Judge orders marijuana licenses restored
A judge has ordered state regulators to allow a company previously headed by former congressman William Delahunt to move forward with plans to open medical marijuana dispensaries in Mashpee and Plymouth, ruling it was improperly denied licenses last year.
In a 22-page ruling Monday, a Suffolk Superior Court judge found that the Department of Public Health failed to follow its own regulations in June when it rejected a bid by Medical Marijuana of Massachusetts to open three dispensaries, after initially supporting it.
The denial came five months after the company scored the highest among 100 applicants and was among 20 selected to move on to the inspection phase. It also paid a $50,000 registration fee for each of its three proposed dispensaries.
Suffolk Superior Court Judge Mitchell H. Kaplan concluded that the state launched an additional review of applications following a barrage of criticism about the controversial selection process, then ruled against Medical Marijuana of Massachusetts without allowing it to address concerns. By then, he said, the company had already invested significantly in its planned facilities.
Revisiting issues that had been previously disclosed by the company “and then ‘non-selecting’ the applicant based on that second look, caused MMM precisely the type of prejudice that the regulatory scheme was intended to prevent: the expenditure of substantial sunk costs that MMM has no means to recover,” Kaplan wrote.
It is unclear whether the state will appeal the ruling. Scott Zoback, a spokesman for the Department of Public Health, said the agency is reviewing the decision and the medical marijuana program’s “top priority is ensuring safe, appropriate patient access across the Commonwealth.”
The judge said the state may still refuse to issue dispensary licenses to the company if it fails to correct deficiencies in its bid or pass inspection.
Delahunt, who resigned from the company in September and said he has no financial interest in it, on Tuesday called the selection process unethical and adversarial.
“The process was outrageous,” Delahunt said Tuesday, adding that the state’s failure to work collaboratively with applicants has delayed the opening of any dispensaries.
He said, “How many lives could have been saved if they administered it in a way. . . that wasn’t adversarial but involved scrutiny, and people had the option to choose a well-regulated marijuana product, rather than oxycontins that are killing people?”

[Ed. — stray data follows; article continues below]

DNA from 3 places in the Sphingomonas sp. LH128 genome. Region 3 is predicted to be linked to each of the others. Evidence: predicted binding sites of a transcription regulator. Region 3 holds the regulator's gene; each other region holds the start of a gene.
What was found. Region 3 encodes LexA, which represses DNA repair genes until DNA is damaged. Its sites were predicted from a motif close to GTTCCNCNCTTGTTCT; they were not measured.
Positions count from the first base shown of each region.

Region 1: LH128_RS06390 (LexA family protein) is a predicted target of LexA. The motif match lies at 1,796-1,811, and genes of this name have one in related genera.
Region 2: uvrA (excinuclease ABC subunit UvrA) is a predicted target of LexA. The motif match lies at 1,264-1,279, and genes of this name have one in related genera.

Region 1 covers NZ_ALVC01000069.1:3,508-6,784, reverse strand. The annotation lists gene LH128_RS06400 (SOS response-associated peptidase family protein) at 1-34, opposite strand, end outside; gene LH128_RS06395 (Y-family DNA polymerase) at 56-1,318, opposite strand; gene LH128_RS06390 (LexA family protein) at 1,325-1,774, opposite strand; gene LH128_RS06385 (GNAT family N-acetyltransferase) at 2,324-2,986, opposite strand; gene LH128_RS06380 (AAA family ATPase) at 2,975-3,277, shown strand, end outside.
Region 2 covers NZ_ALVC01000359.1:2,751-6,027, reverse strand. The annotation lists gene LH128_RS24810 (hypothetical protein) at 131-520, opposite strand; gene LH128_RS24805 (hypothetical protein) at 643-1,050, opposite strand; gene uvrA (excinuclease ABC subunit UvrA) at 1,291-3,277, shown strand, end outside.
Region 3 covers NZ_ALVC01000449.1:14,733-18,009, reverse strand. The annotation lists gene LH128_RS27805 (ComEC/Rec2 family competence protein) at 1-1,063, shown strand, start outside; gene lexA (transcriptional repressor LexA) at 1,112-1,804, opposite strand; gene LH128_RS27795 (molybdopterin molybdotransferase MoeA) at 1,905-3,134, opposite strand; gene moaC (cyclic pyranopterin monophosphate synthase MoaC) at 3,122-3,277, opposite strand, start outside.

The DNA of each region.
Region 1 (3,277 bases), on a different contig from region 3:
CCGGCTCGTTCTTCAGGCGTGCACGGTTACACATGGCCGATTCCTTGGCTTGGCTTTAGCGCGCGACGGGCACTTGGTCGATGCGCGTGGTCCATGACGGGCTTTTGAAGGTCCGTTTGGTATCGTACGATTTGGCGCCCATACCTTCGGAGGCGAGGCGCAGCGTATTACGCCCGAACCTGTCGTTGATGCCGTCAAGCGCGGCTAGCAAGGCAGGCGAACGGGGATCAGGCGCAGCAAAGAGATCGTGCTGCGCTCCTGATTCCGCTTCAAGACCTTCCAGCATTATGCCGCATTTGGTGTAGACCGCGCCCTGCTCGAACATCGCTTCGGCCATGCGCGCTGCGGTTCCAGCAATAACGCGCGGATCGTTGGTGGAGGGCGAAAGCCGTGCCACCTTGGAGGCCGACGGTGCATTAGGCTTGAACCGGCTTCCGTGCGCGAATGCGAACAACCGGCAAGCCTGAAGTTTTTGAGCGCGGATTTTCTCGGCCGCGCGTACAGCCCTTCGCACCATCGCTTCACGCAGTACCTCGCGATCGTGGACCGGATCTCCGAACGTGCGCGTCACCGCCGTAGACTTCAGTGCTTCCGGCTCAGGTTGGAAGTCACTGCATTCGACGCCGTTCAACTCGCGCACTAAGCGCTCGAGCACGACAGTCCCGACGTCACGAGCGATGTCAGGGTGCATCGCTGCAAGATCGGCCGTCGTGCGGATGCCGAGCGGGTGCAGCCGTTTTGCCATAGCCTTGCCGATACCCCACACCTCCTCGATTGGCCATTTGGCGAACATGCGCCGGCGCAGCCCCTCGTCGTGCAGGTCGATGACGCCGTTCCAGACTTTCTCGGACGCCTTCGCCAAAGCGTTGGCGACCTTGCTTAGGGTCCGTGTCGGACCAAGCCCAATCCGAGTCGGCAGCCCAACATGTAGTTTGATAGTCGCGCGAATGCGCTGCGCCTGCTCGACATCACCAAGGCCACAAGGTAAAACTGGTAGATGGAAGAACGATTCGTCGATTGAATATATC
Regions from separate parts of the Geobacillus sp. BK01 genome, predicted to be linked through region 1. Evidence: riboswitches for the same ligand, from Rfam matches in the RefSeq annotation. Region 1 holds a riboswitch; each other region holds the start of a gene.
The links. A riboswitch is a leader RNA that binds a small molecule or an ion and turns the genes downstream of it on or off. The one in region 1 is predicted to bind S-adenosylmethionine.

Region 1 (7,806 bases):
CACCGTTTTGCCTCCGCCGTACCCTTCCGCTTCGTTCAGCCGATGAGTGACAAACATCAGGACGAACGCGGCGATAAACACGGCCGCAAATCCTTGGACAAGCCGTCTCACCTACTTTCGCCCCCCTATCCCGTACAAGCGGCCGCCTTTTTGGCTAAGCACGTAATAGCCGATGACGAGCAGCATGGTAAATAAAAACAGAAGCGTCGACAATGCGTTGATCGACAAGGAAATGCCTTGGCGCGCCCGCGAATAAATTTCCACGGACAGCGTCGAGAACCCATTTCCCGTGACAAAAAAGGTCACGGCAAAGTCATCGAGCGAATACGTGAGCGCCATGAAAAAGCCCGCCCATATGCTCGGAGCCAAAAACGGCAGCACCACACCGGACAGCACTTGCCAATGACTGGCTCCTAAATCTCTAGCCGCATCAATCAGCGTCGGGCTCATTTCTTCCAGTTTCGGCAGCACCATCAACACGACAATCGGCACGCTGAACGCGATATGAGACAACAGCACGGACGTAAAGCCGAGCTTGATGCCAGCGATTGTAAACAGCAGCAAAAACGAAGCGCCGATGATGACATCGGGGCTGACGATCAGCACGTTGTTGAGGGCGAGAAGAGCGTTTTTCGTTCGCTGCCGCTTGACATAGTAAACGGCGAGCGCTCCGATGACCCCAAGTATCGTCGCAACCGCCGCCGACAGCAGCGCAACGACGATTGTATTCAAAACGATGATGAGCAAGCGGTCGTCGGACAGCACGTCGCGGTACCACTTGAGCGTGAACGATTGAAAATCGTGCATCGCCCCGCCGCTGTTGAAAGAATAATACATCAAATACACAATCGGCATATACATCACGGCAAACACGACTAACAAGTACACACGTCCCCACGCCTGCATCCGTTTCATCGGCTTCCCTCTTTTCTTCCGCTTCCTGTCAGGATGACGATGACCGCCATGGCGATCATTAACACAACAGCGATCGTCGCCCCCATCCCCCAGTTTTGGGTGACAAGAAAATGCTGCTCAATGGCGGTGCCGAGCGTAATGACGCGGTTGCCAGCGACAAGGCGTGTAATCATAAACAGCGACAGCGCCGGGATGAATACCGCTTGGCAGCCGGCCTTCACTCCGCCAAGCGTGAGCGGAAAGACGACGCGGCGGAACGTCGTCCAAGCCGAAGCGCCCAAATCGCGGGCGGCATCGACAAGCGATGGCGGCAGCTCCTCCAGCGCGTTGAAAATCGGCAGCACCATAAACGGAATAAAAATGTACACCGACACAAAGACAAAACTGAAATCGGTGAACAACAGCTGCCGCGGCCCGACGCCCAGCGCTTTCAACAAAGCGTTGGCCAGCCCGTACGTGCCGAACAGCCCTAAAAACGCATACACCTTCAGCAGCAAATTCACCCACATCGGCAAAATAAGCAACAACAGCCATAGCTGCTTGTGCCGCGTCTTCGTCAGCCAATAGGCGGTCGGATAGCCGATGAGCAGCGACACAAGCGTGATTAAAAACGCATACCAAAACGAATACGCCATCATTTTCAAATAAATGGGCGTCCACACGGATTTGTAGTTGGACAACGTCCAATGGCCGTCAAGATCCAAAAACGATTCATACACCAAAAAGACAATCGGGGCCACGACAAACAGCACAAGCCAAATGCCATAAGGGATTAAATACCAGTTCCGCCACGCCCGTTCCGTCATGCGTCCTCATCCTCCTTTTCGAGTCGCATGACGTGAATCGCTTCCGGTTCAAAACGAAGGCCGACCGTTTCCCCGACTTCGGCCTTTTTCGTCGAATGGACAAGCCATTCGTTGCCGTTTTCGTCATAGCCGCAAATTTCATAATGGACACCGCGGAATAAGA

In June, state regulators notified Medical Marijuana of Massachusetts that it was denied licenses for not complying with nonprofit regulations because it planned to divert excessive revenues to a management company. The state also said it made incorrect representations on its application that suggested it had support from then-state Senate President Therese Murray.
Delahunt’s initial application for a license stated that the dispensary intended to give 50 percent of its revenue to a management firm controlled by Delahunt and his business partners in the dispensary. The company revised that to 25 percent after the Globe detailed the original arrangement.
Delahunt said the rejection letter by the state was “unethical” because it only referred to the management firm’s revenues, without listing its expenditures on behalf of the dispensaries. He said the company initially expected to operate at a loss.
He also called the allegation that the company misled the state about support from Murray “totally absurd.”
Noting the state had approved applicants that had similar business structures, Judge Kaplan said Medical Marijuana of Massachusetts “should be given the opportunity to cure its deficiency by adopting reasonable terms equivalent to what would be negotiated in an arms-length transaction.”
Kaplan’s ruling only applies to the company’s proposed dispensaries in Mashpee and Plymouth.
The judge said the company is no longer in a position to open a dispensary in Taunton because another firm won state approval and took over its proposed site.
Jonathan Herlihy, the chief executive officer of Medical Marijuana of Massachusetts, said he was hopeful that the company could win final state approval and be open for business by January in Mashpee and Plymouth.
“I’m going to do everything to make MMM successful for the people who want to use medical marijuana for health reasons,” he said.
Since Massachusetts voters in 2012 overwhelmingly approved the medical use of marijuana, not a single dispensary has opened, despite the state’s goal of having the first facilities open last summer. Fifteen licenses were awarded last year.
The selection process was delayed for months after news organizations and losing applicants raised concerns about misrepresentations, financial agreements, and conflicts of interest involving several companies that won initial approval.
The process sparked more than two dozen lawsuits against the health department.
Delahunt, who is now working with a group focusing on opiate addiction, said, “All I know is I was well motivated and I hope that medical marijuana moves forward.”